Adsorption of antimony(V) on kaolinite as a function of pH, ionic strength and humic acid

School of Chemistry and Chemical Engineering, Shanxi Datong University, 037009 Datong, China
Environmental earth sciences (Impact Factor: 1.45). 60(4):715-722. DOI: 10.1007/s12665-009-0209-z

ABSTRACT The present work investigated the adsorption and mobility (desorption) of Sb(V) on kaolinite using batch experiments. The
adsorption of Sb(V) on kaolinite was studied as a function of contact time, pH, ionic strength, humic acid (HA), initial Sb(V)
concentration and temperature. Kinetic studies suggest that the equilibrium is achieved within 24h. The adsorption of Sb(V)
was strongly affected by changes in I at low ionic strength and unaffected at high ionic strength. The adsorption is weakly
dependent on the presence of humic acid, but is strongly dependent on pH. Within the range tested, the optimal pH for Sb(V)
adsorption is 3.6, and close to 75% removal can be achieved. Desorption is dependent on the original suspension pH. The addition
sequence of Sb(V)/HA do not influence the adsorption of Sb(V) on kaolinite. The adsorption data fit both the Freundlich and
Langmuir isotherm. The thermodynamic parameters (ΔH
0, ΔS
0 and ΔG
0) were calculated from the temperature dependence, and the results suggest the endothermic and spontaneous nature of the process.


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    ABSTRACT: The Kantishna Hills mining district of interior Alaska, USA, located within Denali National Park and Preserve, contains a number of antimony lode deposits, including Alaska's historically largest antimony producer, the Stampede mine. Oxidative weathering of sulfidic tailings and waste rock associated with historic mining operations has impacted water quality in the region. In the Stampede and Slate Creek watersheds, antimony and arsenic concentrations in stream waters were as high as 720 μg/L and 239 μg/L, respectively. Antimony in all water samples is predominantly present as Sb(V), whereas arsenic was detected in varying ratios of As(III) and As(V). Based on X-ray absorption spectroscopy (XAS) measurements reduced As(III) and Sb(III) were identified in mine waste materials, whereas predominantly oxidized forms, As(V) and Sb(V), were found in downstream sediments. Elevated antimony concentrations extend for more than 8 km downstream from the antimony lodes, whereas arsenic quickly attenuates within 1.5 km. The difference between antimony and arsenic aqueous phase speciation suggests that antimony oxidation is more rapid than arsenic within this system. A high correlation is observed between antimony, arsenic, and iron concentrations in fine-fraction streambed sediments downstream of the source lodes. This suggests that sorption and co-precipitation with iron (hydr)oxides are important pathways for the attenuation of antimony and arsenic in these interior Alaska watersheds. Further XAS characterization of the downstream sediments corroborates these observations and indicates that antimony is adsorbed to Fe-oxide phases as inner-sphere bi-dentate edge and corner sharing complexes. The trace element redox states, as well as downstream partitioning, are mainly controlled by iron speciation based on the strong correlation between redox potentials calculated from iron (Fe(II)/Fe(III)) and arsenic (As(III)/As(V)).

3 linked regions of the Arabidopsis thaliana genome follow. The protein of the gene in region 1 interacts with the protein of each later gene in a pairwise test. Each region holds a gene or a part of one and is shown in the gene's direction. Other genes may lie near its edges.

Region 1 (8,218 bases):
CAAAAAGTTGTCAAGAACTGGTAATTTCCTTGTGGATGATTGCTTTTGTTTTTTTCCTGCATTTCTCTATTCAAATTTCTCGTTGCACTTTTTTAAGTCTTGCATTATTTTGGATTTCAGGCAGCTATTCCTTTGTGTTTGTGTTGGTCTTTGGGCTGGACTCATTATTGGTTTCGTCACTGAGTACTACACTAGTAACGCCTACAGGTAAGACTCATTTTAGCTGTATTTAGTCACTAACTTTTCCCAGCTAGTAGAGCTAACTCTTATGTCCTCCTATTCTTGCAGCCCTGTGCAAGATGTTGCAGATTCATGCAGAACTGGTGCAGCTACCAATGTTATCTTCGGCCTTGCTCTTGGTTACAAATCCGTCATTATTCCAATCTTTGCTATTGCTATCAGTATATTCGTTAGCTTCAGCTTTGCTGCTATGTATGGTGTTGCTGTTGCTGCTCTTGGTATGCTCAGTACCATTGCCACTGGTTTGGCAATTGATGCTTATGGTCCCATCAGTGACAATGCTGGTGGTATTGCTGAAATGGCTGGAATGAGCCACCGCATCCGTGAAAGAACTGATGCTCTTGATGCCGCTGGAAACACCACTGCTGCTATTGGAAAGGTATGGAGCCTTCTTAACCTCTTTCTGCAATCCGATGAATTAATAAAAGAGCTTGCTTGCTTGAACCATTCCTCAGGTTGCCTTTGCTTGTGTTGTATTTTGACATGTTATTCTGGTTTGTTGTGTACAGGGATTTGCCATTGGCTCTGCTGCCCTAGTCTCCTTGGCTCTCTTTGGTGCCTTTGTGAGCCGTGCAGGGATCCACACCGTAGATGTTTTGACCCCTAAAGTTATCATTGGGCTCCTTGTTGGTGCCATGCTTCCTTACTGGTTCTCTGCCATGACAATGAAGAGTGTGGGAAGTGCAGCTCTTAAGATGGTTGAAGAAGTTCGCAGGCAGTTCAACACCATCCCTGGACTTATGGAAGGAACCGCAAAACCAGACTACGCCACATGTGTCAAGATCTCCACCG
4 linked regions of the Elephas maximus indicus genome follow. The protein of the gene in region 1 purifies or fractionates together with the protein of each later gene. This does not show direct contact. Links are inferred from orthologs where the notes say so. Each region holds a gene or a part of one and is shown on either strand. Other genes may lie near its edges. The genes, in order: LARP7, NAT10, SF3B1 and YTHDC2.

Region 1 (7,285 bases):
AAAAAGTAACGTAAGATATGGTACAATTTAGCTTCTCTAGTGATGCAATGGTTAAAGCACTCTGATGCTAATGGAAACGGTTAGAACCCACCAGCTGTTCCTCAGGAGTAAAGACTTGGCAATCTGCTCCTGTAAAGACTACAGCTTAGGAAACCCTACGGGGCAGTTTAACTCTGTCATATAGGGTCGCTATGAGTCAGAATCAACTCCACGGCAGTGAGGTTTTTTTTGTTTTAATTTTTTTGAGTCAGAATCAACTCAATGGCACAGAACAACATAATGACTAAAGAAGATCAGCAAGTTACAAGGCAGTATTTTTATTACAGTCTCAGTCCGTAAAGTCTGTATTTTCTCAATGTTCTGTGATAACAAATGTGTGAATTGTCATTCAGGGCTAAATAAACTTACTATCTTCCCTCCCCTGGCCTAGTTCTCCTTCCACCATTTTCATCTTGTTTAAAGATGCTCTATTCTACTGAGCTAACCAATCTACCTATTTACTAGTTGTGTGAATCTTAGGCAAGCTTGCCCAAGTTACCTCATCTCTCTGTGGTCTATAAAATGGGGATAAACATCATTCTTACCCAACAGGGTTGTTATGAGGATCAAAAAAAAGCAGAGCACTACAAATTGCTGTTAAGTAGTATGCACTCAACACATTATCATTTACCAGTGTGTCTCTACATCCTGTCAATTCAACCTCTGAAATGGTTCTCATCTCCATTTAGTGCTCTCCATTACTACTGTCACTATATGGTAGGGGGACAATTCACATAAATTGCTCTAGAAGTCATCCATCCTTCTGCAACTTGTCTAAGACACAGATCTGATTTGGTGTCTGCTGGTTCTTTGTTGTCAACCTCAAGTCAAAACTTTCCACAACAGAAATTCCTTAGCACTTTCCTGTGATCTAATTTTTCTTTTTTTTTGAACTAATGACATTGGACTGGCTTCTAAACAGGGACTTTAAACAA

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    ABSTRACT: Antimony (Sb) is extensively used in flame retardants, lead-acid batteries, solder, cable coverings, ammunition, fireworks, ceramic and porcelain glazes and semiconductors. However, the geochemical fate of antimony (Sb) remained largely unexplored. Among the different Sb species, Sb (V) is the dominant form in the soil environment in a very wide redox range. Although earlier studies have examined the fate of Sb in the presence of iron oxides such as goethite and hematite, few studies till date reported the interaction of Sb (V) with gibbsite, a common soil Al-oxide mineral. The objective of this study was to understand the sorption behavior of Sb (V) on gibbsite as a function of various solution properties such as pH, ionic strength (I), and initial Sb concentrations, and to interpret the sorption-edge data using a surface complexation model. A batch sorption study with 20 g L(-1) gibbsite was conducted using initial Sb concentrations range of 2.03-16.43 μM, pH values between 2 and 10, and ionic strengths (I) between 0.001 and 0.1M. The results suggest that Sb (V) sorbs strongly to the gibbsite surface, possibly via inner-sphere type mechanism with the formation of a binuclear monodentate surface complex. Weak I effect was noticed in sorption-edge data or in the isotherm data at a low surface coverage. Sorption of Sb (V) on gibbsite was highest in the pH range of 2-4, and negligible at pH 10. Our results suggest that gibbsite will likely play an important role in immobilizing Sb (V) in the soil environment.
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